Women’s 100-meter hurdles: Olympic champion Sally Pearson notched a season’s best 12.65, while Olympic heptathlon champion Jessica Ennis came in fourth in 13.08. Both are coming off injuries.

Pearson, returning from two hamstring tears, crossed the finish line, bent down to the track, grinned and gave a thumbs-up.

That shows how tough the last few months have been, given the season’s best was merely .02 under her time in Ostrava, Czech Republic, last month and well slower than her personal best of 12.28.

“It still wasn’t perfect,” Pearson told the BBC. “Not 100 percent, but i’m happy with it. … Jess, I was nervous of her in the warm-up. You don’t know what she’s going to do. She’s a freak.”

Pearson is still nearly four tenths behind world leader and U.S. and NCAA champion Brianna Rollins, who skipped a potential race against Pearson in Monaco earlier this month.

Ennis, still not a definite for worlds due to an Achilles injury, was well off her personal best of 12.54 set at the Olympics and disappointed with her time Saturday.

“This was very nerve-racking,” said Ennis, who received a rousing ovation in introductions from the packed Olympic Stadium. “Having this injury, not been able to prepare as best as I could have.”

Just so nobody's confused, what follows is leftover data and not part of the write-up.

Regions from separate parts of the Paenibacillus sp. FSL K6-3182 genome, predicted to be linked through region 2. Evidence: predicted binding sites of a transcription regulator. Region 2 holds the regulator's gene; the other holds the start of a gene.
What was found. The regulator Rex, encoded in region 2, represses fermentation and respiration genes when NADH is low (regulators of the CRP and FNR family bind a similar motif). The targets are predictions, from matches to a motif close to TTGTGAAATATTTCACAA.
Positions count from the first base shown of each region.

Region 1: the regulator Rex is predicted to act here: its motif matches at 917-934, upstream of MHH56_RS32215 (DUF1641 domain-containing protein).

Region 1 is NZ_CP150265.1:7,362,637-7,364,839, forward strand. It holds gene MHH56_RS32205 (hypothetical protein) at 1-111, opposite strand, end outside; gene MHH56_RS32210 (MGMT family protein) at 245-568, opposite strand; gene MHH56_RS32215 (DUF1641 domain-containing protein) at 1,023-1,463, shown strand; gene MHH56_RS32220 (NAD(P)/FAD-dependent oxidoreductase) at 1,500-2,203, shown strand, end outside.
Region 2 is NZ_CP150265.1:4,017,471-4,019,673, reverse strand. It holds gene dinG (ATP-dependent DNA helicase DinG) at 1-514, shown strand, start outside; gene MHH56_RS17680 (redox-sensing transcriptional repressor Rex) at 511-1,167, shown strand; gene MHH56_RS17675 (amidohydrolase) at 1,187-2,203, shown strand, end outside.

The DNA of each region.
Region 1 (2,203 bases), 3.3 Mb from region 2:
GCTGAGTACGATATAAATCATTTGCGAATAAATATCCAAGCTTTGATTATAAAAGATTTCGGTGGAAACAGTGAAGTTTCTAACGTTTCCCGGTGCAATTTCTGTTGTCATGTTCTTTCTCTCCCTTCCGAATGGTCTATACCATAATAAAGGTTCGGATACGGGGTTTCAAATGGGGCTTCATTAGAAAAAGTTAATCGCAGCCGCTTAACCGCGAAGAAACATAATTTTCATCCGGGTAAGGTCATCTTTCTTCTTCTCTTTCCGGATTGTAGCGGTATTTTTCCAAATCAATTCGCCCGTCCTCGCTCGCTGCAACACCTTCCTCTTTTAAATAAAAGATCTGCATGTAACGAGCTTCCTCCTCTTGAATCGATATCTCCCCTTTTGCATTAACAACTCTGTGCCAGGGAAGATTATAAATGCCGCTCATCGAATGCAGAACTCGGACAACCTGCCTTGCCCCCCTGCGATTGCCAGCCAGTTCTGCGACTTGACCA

Ennis, who later placed last in the long jump, said she would talk with coach Toni Minichiello about her next move before worlds. Minichiello said on the BBC that Ennis needs at least one more race before heading to Moscow to potentially enter the heptathlon.

“We’ll take another two, three days after this to take a look how the injury reacts,” Minichiello said.

Women’s 200 meters: Olympic champion Allyson Felix had to work to cross the finish first in 22.41, edging fellow American Shalonda Solomon (22.50) in a shallow field.

“Final preparations,” said Felix, who ran her last race before worlds, which begin Aug. 10. “Last year was a long year. I’m taking it slow this year. A little more work to do.”

Felix, who won world bronze in 2011, is ranked seventh in the world this year at 22.36. The world leaders are Fraser-Pryce (22.13) and Murielle Ahoure of the Ivory Coast (22.24), both of whom chose to only run the 100 at the Anniversary Games.

Felix was beaten at the U.S. championships by Kimberlyn Duncan (22.35), who was also not in the field Saturday.

Men’s 3,000 meters: Mo Farah is now three for three on Saturdays at London’s Olympic Stadium.

Farah, who won Olympic gold at the same track on the second and third Saturdays of the 2012 Games, prevailed with ease in the non-Olympic distance in 7:36.85. Nobody was within five seconds.

“Coming here, I felt really emotional about it,” Farah told the BBC. “It was close in noise to the Olympics.”

The Somali-born, Oregon-trained Farah will attempt to repeat his Olympic 5,000-10,000 double in Moscow. He’s already set the British record in the 1,500 meters this season.

Farah heads back to St. Moritz, Switzerland, for more high-altitude training Sunday.